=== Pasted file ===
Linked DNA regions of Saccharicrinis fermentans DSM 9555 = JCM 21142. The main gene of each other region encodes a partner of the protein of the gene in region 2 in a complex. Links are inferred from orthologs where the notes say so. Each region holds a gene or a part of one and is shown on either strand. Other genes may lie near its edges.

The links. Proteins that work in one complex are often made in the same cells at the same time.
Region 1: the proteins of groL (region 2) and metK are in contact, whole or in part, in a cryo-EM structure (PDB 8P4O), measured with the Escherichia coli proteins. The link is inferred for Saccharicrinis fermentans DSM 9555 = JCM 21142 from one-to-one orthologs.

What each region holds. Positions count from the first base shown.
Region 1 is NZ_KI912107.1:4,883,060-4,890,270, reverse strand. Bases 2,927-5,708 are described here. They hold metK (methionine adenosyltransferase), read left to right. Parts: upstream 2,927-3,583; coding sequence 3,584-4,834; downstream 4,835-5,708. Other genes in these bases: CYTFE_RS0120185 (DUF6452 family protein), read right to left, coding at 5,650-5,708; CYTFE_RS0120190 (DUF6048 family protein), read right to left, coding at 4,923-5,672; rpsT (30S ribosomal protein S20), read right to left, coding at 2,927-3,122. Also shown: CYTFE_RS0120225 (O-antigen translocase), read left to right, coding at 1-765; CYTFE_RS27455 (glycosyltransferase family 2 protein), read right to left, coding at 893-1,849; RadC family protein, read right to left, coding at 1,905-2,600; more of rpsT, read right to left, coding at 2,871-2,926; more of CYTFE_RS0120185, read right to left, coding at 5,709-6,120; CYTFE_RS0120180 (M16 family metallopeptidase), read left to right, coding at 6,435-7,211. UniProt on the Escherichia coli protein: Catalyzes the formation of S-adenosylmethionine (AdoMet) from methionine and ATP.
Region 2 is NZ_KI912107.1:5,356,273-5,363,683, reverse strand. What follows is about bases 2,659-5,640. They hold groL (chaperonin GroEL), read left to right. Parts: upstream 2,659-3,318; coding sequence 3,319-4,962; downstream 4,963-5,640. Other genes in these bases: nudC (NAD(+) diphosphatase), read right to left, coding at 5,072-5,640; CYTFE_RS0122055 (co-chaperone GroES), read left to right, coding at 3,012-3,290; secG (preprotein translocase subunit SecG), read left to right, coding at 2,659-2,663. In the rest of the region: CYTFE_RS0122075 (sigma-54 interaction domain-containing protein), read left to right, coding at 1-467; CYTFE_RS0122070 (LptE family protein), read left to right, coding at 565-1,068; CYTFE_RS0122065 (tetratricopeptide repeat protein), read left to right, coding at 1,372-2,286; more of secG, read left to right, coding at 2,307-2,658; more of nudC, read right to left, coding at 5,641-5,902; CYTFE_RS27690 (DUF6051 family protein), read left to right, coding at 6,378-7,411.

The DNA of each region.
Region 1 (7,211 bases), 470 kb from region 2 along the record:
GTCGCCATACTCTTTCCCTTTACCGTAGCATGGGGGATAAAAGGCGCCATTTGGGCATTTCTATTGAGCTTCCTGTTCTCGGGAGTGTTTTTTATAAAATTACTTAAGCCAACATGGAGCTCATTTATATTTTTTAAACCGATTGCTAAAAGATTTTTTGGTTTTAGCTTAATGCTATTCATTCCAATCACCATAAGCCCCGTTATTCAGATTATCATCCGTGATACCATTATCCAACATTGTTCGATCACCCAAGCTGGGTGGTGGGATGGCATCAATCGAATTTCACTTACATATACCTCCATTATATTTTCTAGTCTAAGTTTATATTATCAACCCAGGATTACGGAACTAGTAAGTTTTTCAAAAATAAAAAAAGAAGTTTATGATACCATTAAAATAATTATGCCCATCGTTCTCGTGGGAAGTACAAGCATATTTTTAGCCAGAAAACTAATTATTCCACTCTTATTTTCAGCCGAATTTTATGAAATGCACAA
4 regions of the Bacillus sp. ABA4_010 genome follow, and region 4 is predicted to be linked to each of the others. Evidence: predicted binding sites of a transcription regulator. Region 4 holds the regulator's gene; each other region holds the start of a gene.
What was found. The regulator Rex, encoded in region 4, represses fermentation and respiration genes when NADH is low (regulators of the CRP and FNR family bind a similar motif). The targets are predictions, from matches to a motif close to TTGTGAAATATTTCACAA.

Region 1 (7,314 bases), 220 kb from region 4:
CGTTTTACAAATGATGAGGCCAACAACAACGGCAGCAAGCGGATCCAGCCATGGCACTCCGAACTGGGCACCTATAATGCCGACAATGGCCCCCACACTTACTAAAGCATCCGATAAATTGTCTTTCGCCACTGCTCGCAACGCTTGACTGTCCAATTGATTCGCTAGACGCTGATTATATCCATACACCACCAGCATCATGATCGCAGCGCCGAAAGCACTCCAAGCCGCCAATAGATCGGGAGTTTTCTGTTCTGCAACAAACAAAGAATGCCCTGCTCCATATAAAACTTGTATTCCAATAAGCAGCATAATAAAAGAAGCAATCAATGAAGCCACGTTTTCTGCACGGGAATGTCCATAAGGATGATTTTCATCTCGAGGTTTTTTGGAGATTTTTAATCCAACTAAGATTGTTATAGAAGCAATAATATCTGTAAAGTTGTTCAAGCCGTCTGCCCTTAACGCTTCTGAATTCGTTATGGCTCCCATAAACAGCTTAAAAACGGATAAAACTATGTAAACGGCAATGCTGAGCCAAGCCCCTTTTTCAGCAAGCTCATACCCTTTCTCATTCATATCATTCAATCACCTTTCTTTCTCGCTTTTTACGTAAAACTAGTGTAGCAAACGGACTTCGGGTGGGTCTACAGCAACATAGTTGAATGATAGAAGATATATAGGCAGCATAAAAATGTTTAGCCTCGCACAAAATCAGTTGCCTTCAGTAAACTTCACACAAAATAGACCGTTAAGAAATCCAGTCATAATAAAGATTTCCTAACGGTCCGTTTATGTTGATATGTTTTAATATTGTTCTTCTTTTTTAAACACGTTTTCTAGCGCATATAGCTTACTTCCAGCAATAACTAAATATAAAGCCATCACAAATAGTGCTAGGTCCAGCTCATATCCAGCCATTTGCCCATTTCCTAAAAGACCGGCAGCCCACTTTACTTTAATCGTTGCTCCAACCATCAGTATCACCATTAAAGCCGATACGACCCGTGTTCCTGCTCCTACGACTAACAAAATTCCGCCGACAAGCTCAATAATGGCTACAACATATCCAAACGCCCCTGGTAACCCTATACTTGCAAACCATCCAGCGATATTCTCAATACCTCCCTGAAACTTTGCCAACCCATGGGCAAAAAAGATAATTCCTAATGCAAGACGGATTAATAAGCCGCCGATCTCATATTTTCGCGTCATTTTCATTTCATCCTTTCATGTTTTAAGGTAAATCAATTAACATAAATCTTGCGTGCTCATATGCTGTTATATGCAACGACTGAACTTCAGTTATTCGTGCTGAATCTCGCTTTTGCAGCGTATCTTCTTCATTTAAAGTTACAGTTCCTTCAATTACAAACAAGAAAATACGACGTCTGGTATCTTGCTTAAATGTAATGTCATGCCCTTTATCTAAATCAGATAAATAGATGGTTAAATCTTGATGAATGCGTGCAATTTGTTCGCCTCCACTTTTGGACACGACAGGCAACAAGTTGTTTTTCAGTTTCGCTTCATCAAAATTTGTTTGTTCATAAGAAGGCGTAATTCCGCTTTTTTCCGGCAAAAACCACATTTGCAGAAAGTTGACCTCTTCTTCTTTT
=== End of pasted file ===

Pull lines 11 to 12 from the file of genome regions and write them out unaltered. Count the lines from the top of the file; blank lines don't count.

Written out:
What was found. The regulator Rex, encoded in region 4, represses fermentation and respiration genes when NADH is low (regulators of the CRP and FNR family bind a similar motif). The targets are predictions, from matches to a motif close to TTGTGAAATATTTCACAA.

Region 1 (7,314 bases), 220 kb from region 4: